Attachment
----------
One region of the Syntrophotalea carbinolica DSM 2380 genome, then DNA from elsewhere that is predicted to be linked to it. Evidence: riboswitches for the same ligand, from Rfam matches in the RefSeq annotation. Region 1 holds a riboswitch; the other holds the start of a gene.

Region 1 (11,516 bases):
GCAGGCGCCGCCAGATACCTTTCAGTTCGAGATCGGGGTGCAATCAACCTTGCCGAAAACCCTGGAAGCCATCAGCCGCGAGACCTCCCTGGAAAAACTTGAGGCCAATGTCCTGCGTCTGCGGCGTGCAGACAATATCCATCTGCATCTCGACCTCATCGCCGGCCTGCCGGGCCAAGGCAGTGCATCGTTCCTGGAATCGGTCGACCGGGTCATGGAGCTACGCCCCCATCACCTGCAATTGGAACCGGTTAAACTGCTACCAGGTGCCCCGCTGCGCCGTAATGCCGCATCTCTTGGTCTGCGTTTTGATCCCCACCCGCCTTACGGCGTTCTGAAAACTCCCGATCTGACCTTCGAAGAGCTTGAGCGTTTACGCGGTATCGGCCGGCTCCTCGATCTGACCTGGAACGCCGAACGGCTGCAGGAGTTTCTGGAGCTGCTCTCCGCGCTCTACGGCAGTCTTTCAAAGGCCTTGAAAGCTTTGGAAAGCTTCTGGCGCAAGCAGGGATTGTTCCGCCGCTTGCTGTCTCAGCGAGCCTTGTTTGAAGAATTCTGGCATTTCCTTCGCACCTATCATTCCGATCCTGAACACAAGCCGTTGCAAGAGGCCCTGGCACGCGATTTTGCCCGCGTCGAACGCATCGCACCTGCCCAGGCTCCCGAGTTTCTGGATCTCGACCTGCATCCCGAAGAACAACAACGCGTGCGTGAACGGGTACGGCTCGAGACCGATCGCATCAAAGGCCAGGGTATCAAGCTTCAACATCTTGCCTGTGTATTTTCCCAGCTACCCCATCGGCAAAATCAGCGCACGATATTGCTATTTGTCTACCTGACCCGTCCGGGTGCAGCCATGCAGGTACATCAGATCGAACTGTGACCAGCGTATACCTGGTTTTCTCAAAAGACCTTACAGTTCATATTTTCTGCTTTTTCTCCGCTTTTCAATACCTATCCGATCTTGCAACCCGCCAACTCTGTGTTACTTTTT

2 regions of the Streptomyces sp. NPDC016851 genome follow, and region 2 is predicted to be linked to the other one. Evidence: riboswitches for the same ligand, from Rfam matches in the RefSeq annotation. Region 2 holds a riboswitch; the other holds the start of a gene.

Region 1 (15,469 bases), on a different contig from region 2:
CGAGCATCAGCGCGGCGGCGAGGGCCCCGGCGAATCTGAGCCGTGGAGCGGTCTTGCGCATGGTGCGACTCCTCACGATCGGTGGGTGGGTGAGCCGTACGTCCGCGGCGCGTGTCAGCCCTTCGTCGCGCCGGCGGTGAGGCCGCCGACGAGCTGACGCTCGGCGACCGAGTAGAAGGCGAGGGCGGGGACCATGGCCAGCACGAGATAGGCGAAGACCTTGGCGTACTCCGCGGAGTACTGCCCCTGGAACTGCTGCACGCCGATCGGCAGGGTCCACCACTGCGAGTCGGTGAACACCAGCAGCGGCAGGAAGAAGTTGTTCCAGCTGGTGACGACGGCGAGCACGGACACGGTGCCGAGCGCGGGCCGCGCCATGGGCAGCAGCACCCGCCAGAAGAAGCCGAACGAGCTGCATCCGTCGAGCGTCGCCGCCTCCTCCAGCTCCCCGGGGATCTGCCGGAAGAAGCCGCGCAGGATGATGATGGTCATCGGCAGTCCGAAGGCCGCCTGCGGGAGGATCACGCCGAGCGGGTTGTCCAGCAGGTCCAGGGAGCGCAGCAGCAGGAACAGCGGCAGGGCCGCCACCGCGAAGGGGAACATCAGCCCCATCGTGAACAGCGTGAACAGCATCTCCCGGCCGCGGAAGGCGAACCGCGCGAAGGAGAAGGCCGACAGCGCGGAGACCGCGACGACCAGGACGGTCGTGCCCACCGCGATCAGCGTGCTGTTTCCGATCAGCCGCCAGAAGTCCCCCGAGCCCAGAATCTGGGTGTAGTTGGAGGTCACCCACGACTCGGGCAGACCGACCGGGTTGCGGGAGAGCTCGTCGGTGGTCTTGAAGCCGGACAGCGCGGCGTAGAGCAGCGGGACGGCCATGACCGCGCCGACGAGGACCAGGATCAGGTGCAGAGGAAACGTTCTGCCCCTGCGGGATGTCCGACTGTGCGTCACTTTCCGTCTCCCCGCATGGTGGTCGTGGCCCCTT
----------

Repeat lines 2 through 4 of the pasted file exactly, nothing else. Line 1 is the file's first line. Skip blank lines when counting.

Region 1 (11,516 bases):
GCAGGCGCCGCCAGATACCTTTCAGTTCGAGATCGGGGTGCAATCAACCTTGCCGAAAACCCTGGAAGCCATCAGCCGCGAGACCTCCCTGGAAAAACTTGAGGCCAATGTCCTGCGTCTGCGGCGTGCAGACAATATCCATCTGCATCTCGACCTCATCGCCGGCCTGCCGGGCCAAGGCAGTGCATCGTTCCTGGAATCGGTCGACCGGGTCATGGAGCTACGCCCCCATCACCTGCAATTGGAACCGGTTAAACTGCTACCAGGTGCCCCGCTGCGCCGTAATGCCGCATCTCTTGGTCTGCGTTTTGATCCCCACCCGCCTTACGGCGTTCTGAAAACTCCCGATCTGACCTTCGAAGAGCTTGAGCGTTTACGCGGTATCGGCCGGCTCCTCGATCTGACCTGGAACGCCGAACGGCTGCAGGAGTTTCTGGAGCTGCTCTCCGCGCTCTACGGCAGTCTTTCAAAGGCCTTGAAAGCTTTGGAAAGCTTCTGGCGCAAGCAGGGATTGTTCCGCCGCTTGCTGTCTCAGCGAGCCTTGTTTGAAGAATTCTGGCATTTCCTTCGCACCTATCATTCCGATCCTGAACACAAGCCGTTGCAAGAGGCCCTGGCACGCGATTTTGCCCGCGTCGAACGCATCGCACCTGCCCAGGCTCCCGAGTTTCTGGATCTCGACCTGCATCCCGAAGAACAACAACGCGTGCGTGAACGGGTACGGCTCGAGACCGATCGCATCAAAGGCCAGGGTATCAAGCTTCAACATCTTGCCTGTGTATTTTCCCAGCTACCCCATCGGCAAAATCAGCGCACGATATTGCTATTTGTCTACCTGACCCGTCCGGGTGCAGCCATGCAGGTACATCAGATCGAACTGTGACCAGCGTATACCTGGTTTTCTCAAAAGACCTTACAGTTCATATTTTCTGCTTTTTCTCCGCTTTTCAATACCTATCCGATCTTGCAACCCGCCAACTCTGTGTTACTTTTT

2 regions of the Streptomyces sp. NPDC016851 genome follow, and region 2 is predicted to be linked to the other one. Evidence: riboswitches for the same ligand, from Rfam matches in the RefSeq annotation. Region 2 holds a riboswitch; the other holds the start of a gene.